6.2 Leading the Way: Local Political Leadership for Ending Homelessness (Kayhan)

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Local political leaders have been crucial in efforts to move communities toward a solutions-focused homelessness system. In doing so, they have convinced other local opinion leaders to make ending …

Local political leaders have been crucial in efforts to move communities toward a solutions-focused homelessness system. In doing so, they have convinced other local opinion leaders to make ending homelessness a top priority. Speakers will facilitate a robust discussion around why it’s important to get political leaders involved in the fight to end homelessness locally, how to do so, and the benefits for the community.

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  • 1. Leading the Way: Political Leadership for Ending Homelessness Dariush Kayhan Director of Homeless Policy Mayor Gavin Newsom
  • 2. Political Climate Prior to Newsom Administration
    • City Controller’s Audit Report: “City Lacks Commonly Accepted Goals and an Effective Plan for Its Homeless Services” (May, 2002)
    • California Superior Court Civil Grand Jury Report: “City’s efforts lack leadership, effective management, and coordination.” (May, 2002)
    • Mayor Brown, “Homelessness is not solvable, only controllable.” (MARCH 1996)
    • Negative media attention: “Shame of the City” Series in San Francisco Chronicle
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  • 6.
    • THE SAN FRANCISCO CHRONICLE
    • DECEMBER 2003
    • “ We trip over them on the sidewalk every day. We curse, hand them a dollar, or don't. We feel pity, guilt and rage at their presence. The city spends $200 million a year trying to get homeless people off the streets and into a better way of life - but over 20 years, the problem has only gotten worse. The more able of the homeless find their way into shelters, counseling and housing programs. But the most chronically indigent, called the hard core, steadfastly refuse most help and stay outside. These 3,000 to 5,000 homeless at the very bottom are the most visible, and they give the city its dubious distinction of having what many call the worst homeless problem in the country.”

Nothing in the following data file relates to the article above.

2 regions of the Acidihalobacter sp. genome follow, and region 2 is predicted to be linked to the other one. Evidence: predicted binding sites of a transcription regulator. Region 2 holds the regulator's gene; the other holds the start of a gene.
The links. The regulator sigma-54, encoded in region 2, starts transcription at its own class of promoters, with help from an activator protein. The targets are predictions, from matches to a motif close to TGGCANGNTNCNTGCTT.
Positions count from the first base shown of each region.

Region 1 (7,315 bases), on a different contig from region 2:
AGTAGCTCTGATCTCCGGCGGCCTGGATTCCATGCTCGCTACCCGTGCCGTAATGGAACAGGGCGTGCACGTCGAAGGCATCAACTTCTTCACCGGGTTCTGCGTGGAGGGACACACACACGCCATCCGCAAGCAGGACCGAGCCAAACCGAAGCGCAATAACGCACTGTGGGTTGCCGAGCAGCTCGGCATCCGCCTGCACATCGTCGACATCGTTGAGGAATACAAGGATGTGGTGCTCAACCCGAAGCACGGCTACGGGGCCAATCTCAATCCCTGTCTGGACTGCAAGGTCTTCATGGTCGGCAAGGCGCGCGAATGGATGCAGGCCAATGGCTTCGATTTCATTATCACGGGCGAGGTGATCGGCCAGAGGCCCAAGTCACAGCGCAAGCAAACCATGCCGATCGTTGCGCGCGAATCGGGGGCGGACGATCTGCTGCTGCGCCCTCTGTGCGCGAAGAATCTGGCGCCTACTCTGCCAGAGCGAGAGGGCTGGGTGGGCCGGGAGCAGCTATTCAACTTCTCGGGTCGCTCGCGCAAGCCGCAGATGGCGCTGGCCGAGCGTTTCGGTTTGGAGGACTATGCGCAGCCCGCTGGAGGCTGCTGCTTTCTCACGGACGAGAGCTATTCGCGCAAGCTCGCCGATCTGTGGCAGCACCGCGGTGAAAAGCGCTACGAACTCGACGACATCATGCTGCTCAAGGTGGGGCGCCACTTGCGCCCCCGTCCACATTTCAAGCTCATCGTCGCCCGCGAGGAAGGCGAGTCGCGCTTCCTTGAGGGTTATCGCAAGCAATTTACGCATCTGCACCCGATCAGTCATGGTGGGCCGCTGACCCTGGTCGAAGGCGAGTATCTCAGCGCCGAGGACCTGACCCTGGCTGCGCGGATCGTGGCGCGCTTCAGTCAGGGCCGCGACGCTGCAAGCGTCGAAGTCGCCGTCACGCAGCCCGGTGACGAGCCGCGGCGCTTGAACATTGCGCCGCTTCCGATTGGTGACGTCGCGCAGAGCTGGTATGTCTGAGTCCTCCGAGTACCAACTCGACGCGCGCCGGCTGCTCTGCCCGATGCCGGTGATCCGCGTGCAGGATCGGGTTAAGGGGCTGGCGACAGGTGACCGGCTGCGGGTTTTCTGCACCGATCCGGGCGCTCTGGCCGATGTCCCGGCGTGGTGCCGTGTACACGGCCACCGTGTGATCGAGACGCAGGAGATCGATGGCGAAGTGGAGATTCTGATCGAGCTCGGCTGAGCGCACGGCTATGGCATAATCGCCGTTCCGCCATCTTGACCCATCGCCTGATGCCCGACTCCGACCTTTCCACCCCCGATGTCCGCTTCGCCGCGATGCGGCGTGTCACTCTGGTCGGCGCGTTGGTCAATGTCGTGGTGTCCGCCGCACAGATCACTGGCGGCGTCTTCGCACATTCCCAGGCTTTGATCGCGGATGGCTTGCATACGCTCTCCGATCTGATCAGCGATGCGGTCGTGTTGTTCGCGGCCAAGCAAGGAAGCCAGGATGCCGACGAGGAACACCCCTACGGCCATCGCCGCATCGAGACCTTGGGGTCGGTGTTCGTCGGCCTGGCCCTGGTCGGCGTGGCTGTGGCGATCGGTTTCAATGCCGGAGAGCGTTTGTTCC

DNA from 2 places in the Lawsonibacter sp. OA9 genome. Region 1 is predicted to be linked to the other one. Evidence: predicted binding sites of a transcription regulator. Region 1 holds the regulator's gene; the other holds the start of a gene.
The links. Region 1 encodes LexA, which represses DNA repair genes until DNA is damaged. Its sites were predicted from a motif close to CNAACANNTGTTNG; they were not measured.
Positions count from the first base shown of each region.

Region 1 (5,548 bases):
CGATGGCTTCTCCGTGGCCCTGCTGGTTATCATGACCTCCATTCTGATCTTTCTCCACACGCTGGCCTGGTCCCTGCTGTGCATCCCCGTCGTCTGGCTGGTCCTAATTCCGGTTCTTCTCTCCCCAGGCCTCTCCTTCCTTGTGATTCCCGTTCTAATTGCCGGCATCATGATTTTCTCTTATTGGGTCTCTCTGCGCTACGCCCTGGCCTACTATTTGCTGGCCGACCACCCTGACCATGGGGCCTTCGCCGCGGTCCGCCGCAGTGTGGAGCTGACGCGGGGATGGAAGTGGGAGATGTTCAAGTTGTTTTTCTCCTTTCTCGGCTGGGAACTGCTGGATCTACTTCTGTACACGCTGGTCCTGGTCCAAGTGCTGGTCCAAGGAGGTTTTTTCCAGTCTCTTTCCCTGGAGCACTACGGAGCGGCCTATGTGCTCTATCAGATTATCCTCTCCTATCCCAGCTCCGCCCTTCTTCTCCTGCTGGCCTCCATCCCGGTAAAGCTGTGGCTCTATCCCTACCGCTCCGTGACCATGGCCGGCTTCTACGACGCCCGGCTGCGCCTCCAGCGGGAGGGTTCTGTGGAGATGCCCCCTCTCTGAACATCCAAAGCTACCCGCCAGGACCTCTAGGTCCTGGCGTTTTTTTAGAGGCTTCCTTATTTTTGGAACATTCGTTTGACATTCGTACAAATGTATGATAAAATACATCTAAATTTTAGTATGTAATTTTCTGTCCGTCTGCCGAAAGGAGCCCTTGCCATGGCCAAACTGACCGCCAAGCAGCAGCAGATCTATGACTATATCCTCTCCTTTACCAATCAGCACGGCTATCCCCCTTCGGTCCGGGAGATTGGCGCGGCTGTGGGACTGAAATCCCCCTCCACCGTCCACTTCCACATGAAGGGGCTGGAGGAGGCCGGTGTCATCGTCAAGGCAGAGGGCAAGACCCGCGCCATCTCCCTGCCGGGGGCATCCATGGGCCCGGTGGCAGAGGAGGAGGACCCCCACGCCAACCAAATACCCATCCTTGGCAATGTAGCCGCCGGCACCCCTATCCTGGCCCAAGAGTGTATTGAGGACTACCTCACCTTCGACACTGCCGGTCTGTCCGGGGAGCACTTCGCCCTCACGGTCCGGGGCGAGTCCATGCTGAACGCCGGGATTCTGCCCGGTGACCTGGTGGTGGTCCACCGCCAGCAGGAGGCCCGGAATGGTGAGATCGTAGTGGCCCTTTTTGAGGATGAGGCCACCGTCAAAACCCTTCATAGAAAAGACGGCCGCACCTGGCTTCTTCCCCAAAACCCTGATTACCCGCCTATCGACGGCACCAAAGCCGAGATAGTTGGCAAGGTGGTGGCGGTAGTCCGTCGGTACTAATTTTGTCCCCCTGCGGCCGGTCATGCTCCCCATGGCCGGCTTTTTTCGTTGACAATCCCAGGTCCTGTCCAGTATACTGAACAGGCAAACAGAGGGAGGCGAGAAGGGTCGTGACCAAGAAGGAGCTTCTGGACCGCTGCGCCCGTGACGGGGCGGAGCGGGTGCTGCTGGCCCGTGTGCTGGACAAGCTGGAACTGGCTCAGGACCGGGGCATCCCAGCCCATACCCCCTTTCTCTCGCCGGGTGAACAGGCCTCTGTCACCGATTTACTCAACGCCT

• 7. Movement to Action
    • Reorganized the Management Structure
    • Implemented Care Not Cash: 2334 on case load to 398 a 83% reduction
    • Focus on Tipping Point: “Chronically Homeless”
    • Development of “Ten Year Plan to End Chronic Homelessness”
  • 8. Street Outreach
    • Launched Homeless Outreach Team
      • Neighborhood Beats and Golden Gate Park
      • Dedicated slots for residential treatment, detox beds, shelter, housing, sobering center
      • Results: over 2,100 served to date and all are either in temporary or permanent placements
      • Golden Gate Park: from 175-200 to 20-25 per week--an 86% reduction since July 2007
  • 9. Project Homeless Connect add logo here
      • Comprehensive “One Stop” for services for homeless: Medical (Physical Health, Vision, Treatment), Legal, Housing/Shelter, Public Benefits, Other Services
      • Simplify service access for clients and begin longer-term engagement process
      • Provide avenue for local citizenry to be a part of the solution: “pent-up compassion”
  • 10. Progress Toward 10-Year Plan Goal: Homeless Housed
  • 11. Homeless Count Comparison 40% Drop in Street Homelessness